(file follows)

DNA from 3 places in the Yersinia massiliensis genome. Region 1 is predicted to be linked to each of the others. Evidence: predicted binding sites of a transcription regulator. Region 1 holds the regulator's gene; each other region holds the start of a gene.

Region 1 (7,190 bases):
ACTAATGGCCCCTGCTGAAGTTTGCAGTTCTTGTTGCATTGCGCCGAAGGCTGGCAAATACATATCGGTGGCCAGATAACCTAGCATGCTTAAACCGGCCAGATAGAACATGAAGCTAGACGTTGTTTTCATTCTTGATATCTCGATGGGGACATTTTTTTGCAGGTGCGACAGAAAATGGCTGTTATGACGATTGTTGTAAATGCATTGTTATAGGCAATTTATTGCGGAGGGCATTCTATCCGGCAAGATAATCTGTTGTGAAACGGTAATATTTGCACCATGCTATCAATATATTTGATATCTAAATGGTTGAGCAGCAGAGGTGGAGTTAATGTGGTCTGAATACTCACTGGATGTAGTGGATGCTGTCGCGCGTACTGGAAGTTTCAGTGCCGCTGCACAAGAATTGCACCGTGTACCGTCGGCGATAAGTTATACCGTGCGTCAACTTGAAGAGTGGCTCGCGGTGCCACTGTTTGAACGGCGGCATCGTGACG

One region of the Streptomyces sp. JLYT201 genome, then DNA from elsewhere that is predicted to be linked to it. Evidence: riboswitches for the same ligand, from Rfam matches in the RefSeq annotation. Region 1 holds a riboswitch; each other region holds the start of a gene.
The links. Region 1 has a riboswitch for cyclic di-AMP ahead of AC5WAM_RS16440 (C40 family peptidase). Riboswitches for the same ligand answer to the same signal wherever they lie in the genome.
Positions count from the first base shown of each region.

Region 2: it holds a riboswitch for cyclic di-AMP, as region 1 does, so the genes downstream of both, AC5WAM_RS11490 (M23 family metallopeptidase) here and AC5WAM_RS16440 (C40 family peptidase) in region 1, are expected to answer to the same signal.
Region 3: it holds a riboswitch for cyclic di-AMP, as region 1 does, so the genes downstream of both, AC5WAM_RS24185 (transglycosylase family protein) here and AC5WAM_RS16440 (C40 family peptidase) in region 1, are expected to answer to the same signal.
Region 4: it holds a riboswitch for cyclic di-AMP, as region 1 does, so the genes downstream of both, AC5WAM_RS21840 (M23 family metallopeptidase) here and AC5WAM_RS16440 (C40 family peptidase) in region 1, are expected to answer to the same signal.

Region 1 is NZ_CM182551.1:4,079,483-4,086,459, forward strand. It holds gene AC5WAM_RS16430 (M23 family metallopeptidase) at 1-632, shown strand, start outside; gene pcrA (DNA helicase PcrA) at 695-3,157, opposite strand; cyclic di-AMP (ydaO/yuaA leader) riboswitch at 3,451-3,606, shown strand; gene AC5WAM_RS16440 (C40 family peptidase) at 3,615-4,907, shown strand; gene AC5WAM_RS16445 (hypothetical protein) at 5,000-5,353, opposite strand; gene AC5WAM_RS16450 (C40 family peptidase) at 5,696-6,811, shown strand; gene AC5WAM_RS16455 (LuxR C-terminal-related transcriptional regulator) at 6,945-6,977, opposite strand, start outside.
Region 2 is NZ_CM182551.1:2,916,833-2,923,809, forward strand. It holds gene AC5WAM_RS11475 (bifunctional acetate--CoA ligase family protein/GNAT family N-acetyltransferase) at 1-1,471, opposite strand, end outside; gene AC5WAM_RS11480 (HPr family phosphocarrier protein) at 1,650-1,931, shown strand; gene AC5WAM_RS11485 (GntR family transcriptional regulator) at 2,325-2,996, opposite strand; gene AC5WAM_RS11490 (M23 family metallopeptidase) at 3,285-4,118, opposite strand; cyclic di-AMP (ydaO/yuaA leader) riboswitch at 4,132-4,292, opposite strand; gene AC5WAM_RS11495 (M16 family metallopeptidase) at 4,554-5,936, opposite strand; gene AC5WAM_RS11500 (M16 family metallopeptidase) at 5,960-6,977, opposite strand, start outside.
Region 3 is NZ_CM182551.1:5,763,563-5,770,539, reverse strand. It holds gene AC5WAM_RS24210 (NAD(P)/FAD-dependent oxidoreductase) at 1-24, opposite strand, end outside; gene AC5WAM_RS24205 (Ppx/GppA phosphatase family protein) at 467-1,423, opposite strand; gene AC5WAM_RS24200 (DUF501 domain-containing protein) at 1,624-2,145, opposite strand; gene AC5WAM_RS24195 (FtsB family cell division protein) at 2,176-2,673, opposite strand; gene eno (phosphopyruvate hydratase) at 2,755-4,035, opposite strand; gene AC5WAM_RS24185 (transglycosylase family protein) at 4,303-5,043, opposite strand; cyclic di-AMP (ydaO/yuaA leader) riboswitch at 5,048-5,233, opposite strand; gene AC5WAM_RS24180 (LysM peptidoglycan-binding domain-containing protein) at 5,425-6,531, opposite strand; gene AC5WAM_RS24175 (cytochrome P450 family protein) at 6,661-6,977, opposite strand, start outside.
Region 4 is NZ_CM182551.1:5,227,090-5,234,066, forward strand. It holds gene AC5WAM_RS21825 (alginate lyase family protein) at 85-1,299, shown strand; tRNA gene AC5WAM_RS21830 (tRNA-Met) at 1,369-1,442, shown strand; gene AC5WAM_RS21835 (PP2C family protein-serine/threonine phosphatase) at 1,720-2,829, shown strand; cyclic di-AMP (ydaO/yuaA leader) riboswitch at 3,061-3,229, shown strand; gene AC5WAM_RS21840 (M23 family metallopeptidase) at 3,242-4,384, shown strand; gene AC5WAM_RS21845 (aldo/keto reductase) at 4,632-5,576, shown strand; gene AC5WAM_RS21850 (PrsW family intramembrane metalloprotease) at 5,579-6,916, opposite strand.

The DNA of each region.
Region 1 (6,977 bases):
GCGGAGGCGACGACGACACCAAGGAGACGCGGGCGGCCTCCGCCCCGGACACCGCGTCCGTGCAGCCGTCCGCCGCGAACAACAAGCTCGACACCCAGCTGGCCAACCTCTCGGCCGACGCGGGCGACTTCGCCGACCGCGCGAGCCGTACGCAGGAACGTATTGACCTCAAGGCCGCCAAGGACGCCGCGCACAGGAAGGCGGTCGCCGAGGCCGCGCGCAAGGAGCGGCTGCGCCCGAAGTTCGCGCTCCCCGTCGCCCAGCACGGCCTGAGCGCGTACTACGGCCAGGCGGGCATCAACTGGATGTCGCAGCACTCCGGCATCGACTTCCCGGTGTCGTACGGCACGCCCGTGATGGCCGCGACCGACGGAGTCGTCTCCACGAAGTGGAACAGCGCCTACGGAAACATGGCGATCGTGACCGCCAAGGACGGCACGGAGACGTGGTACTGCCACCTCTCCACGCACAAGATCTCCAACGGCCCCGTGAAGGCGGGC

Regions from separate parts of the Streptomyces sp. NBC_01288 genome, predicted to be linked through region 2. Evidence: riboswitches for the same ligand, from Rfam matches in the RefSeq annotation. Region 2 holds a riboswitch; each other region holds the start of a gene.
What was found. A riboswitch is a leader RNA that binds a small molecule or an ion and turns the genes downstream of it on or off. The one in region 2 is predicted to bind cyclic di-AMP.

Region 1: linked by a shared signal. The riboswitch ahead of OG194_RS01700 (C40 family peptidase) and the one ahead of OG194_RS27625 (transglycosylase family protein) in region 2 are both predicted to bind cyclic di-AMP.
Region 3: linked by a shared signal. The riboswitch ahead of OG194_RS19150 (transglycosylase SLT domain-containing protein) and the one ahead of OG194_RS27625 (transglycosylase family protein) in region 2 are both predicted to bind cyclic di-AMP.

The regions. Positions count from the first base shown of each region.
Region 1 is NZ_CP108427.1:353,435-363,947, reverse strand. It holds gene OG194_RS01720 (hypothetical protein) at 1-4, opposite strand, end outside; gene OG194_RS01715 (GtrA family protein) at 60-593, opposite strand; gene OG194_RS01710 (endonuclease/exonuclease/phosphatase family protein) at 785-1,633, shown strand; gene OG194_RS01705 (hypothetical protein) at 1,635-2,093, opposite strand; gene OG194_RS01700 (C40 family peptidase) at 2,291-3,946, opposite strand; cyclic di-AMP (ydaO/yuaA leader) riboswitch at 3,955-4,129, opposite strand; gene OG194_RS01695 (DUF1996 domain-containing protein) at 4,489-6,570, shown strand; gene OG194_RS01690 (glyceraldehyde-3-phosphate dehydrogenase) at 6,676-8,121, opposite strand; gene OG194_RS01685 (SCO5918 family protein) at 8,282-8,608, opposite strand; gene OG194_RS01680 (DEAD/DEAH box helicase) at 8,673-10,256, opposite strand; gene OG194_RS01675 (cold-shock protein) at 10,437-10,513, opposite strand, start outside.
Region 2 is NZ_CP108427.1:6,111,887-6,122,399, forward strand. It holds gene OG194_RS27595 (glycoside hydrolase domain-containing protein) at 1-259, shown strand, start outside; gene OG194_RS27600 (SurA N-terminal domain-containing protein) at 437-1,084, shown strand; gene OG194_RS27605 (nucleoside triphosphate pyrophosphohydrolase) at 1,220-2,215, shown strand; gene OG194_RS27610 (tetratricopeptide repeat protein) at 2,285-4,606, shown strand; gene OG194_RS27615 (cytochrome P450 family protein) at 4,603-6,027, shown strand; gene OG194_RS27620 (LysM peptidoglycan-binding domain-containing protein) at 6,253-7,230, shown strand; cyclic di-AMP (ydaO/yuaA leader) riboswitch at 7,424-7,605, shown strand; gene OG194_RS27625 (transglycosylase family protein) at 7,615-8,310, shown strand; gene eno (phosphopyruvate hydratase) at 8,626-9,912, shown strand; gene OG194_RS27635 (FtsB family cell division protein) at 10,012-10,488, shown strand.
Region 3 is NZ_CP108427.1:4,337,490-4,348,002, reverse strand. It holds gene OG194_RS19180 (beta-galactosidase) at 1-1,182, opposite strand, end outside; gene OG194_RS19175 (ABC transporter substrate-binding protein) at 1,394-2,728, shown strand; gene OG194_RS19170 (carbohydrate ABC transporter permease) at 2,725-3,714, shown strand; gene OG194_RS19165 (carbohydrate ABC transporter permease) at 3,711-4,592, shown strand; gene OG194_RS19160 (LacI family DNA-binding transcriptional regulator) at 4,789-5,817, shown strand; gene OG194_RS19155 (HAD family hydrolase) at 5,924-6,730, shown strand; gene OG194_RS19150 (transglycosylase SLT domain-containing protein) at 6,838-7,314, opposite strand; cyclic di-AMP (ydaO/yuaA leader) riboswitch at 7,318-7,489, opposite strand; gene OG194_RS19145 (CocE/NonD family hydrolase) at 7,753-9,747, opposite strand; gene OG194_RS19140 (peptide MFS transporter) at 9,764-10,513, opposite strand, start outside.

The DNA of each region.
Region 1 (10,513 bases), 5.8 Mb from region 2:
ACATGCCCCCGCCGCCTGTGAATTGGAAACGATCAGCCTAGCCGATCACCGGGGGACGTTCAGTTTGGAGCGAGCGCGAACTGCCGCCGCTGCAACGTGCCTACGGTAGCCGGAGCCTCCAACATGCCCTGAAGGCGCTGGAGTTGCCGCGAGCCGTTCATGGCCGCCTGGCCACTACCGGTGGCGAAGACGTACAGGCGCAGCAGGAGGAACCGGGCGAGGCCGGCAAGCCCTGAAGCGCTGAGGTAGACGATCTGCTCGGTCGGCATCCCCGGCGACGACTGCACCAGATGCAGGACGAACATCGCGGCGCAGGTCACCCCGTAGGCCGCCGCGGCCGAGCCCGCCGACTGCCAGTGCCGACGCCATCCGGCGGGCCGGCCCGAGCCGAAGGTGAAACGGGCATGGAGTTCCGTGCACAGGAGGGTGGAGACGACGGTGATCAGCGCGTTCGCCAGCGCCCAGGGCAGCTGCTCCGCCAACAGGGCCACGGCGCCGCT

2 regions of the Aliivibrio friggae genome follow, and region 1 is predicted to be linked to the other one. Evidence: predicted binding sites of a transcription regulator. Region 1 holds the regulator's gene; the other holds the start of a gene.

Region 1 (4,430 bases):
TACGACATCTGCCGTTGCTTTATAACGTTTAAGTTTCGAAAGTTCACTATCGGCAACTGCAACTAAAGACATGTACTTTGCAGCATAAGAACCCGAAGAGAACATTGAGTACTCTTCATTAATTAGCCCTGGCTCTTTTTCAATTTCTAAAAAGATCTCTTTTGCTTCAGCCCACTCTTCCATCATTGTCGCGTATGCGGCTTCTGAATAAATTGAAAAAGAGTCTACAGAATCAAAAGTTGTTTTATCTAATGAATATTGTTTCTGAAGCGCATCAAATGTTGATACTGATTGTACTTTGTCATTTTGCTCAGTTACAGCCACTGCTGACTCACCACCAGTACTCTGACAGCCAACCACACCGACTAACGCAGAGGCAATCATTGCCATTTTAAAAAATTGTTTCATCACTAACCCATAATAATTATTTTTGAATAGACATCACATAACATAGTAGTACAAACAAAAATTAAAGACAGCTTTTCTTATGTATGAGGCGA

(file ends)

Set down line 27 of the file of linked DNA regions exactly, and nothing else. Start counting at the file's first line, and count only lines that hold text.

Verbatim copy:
ACATGCCCCCGCCGCCTGTGAATTGGAAACGATCAGCCTAGCCGATCACCGGGGGACGTTCAGTTTGGAGCGAGCGCGAACTGCCGCCGCTGCAACGTGCCTACGGTAGCCGGAGCCTCCAACATGCCCTGAAGGCGCTGGAGTTGCCGCGAGCCGTTCATGGCCGCCTGGCCACTACCGGTGGCGAAGACGTACAGGCGCAGCAGGAGGAACCGGGCGAGGCCGGCAAGCCCTGAAGCGCTGAGGTAGACGATCTGCTCGGTCGGCATCCCCGGCGACGACTGCACCAGATGCAGGACGAACATCGCGGCGCAGGTCACCCCGTAGGCCGCCGCGGCCGAGCCCGCCGACTGCCAGTGCCGACGCCATCCGGCGGGCCGGCCCGAGCCGAAGGTGAAACGGGCATGGAGTTCCGTGCACAGGAGGGTGGAGACGACGGTGATCAGCGCGTTCGCCAGCGCCCAGGGCAGCTGCTCCGCCAACAGGGCCACGGCGCCGCT